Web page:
Drug transporters relevant to HIV therapy

J HIV Ther. 2004 Nov;9(4):92-6.


Membrane transporters play a key role in the intestinal absorption, tissue distribution, cellular accumulation and renal excretion of anti-HIV drugs. A clear understanding of the individual roles of these transporters is, therefore, essential if we are to attempt to design new drugs and use drug combinations that are more clinically effective. This review attempts to provide an overview of those membrane transporters considered to be relevant to the disposition and effectiveness of nucleoside reverse transcriptase inhibitors (NRTIs), non-nucleoside reverse transcriptase inhibitors (NNRTIs) and protease inhibitors (PIs). However, we are still at an early stage in our understanding of these drug transporters and their interactions with anti-HIV drugs. Rapid progress in this area is essential if the therapeutic potential of anti-HIV drugs is to be fully exploited.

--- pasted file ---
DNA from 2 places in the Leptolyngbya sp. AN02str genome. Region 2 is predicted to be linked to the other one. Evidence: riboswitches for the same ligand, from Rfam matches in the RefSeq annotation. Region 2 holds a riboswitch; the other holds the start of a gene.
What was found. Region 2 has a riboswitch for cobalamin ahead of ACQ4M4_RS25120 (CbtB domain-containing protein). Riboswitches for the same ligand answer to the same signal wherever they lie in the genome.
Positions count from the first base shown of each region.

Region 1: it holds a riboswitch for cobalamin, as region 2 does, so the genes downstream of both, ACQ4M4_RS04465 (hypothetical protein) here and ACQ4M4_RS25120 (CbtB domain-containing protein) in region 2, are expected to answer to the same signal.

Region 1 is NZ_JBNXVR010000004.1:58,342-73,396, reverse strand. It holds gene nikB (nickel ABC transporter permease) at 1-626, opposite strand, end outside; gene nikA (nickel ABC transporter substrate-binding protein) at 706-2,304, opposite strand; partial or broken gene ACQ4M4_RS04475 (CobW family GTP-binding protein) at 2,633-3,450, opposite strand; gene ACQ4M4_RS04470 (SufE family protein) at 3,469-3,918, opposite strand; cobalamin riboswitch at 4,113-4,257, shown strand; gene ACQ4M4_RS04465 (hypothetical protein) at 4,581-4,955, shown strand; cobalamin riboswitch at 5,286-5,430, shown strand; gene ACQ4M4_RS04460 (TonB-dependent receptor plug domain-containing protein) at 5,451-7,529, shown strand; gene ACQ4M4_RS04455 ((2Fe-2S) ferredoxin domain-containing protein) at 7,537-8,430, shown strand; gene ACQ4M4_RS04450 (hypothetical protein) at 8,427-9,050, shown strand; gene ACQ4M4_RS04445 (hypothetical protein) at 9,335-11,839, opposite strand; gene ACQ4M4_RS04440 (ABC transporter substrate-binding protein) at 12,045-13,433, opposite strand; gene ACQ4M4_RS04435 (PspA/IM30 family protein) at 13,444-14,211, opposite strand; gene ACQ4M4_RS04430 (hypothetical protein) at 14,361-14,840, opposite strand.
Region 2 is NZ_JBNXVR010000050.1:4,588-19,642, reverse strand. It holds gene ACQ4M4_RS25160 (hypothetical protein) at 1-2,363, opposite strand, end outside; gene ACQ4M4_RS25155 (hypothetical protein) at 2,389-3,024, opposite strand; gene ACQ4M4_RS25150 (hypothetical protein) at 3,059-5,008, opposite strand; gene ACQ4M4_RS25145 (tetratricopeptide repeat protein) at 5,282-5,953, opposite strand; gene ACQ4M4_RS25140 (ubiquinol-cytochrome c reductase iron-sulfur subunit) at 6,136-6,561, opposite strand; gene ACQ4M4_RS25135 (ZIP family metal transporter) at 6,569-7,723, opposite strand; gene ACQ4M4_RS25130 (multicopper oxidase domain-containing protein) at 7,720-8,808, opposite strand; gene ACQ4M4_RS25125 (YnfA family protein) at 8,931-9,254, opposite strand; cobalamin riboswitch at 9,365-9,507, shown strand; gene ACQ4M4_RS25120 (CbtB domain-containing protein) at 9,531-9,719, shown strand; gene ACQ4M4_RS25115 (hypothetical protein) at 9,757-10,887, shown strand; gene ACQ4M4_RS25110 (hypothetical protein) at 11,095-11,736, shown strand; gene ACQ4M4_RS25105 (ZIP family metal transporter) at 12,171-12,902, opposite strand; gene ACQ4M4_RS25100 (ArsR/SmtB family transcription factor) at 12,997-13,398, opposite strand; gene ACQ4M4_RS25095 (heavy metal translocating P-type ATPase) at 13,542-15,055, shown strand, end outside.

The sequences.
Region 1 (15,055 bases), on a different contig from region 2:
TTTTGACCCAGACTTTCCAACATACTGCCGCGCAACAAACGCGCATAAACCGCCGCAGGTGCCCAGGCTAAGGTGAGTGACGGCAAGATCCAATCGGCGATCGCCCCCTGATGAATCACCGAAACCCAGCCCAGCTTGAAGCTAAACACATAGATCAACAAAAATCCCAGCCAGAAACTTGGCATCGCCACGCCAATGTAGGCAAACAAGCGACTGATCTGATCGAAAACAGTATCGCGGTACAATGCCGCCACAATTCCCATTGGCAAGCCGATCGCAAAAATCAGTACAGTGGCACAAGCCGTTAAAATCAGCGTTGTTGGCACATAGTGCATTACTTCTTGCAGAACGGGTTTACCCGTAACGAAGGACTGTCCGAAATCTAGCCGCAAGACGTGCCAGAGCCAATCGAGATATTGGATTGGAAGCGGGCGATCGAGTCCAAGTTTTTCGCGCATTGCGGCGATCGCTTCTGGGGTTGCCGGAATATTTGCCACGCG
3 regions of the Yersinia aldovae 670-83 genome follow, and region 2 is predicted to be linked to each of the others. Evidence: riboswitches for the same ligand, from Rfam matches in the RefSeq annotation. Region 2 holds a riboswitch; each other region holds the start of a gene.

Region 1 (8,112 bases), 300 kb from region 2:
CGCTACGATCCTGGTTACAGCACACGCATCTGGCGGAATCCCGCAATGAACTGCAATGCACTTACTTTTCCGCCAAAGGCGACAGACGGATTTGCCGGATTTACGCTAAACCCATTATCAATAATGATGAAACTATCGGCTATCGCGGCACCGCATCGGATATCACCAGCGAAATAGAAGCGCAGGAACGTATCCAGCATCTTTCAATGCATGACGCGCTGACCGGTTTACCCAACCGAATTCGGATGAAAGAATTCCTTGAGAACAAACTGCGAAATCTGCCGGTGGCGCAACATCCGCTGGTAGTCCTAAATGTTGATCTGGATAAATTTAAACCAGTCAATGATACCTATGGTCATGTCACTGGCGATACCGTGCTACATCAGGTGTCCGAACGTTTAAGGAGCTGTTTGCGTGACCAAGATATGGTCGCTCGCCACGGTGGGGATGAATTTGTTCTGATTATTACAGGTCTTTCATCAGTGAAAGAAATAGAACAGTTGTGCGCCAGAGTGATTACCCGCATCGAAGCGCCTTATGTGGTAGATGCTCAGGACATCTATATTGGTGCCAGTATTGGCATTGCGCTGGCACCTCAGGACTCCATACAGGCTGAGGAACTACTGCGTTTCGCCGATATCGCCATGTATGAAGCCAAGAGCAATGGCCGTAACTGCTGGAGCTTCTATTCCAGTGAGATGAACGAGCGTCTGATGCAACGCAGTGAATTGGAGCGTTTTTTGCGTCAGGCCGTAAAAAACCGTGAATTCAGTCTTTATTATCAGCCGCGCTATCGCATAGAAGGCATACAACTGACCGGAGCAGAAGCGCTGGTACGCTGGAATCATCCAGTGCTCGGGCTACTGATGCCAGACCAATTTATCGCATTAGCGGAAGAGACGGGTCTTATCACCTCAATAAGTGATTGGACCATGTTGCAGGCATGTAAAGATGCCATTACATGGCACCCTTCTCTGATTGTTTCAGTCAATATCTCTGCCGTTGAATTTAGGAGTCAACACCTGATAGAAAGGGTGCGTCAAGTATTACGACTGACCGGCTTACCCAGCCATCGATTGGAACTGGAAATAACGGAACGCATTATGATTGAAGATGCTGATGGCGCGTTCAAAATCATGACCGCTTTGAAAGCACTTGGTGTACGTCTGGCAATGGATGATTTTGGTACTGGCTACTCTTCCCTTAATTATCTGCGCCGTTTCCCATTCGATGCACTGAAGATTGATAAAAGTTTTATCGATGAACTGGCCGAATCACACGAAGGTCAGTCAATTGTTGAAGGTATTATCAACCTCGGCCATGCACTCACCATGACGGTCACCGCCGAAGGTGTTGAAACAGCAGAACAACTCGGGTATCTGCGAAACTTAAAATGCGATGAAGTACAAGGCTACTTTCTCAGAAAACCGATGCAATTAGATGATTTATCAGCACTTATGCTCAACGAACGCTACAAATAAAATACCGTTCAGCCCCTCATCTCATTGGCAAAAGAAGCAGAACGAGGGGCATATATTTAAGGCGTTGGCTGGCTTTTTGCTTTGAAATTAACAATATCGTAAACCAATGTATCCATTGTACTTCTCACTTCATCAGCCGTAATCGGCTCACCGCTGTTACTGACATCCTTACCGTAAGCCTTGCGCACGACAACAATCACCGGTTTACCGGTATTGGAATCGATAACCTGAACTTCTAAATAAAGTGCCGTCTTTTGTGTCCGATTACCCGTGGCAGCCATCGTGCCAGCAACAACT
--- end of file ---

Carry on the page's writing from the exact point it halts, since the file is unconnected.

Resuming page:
Publication types

  • Research Support, Non-U.S. Gov't
  • Review

MeSH terms

  • ATP Binding Cassette Transporter, Subfamily B, Member 1 / physiology
  • Anti-HIV Agents / pharmacokinetics*
  • HIV Infections / drug therapy*
  • Humans
  • Membrane Transport Proteins / physiology*
  • Multidrug Resistance-Associated Proteins / physiology
  • Nucleoside Transport Proteins / physiology
  • Organic Anion Transporters / physiology


  • ATP Binding Cassette Transporter, Subfamily B, Member 1
  • Anti-HIV Agents
  • Membrane Transport Proteins
  • Multidrug Resistance-Associated Proteins
  • Nucleoside Transport Proteins
  • Organic Anion Transporters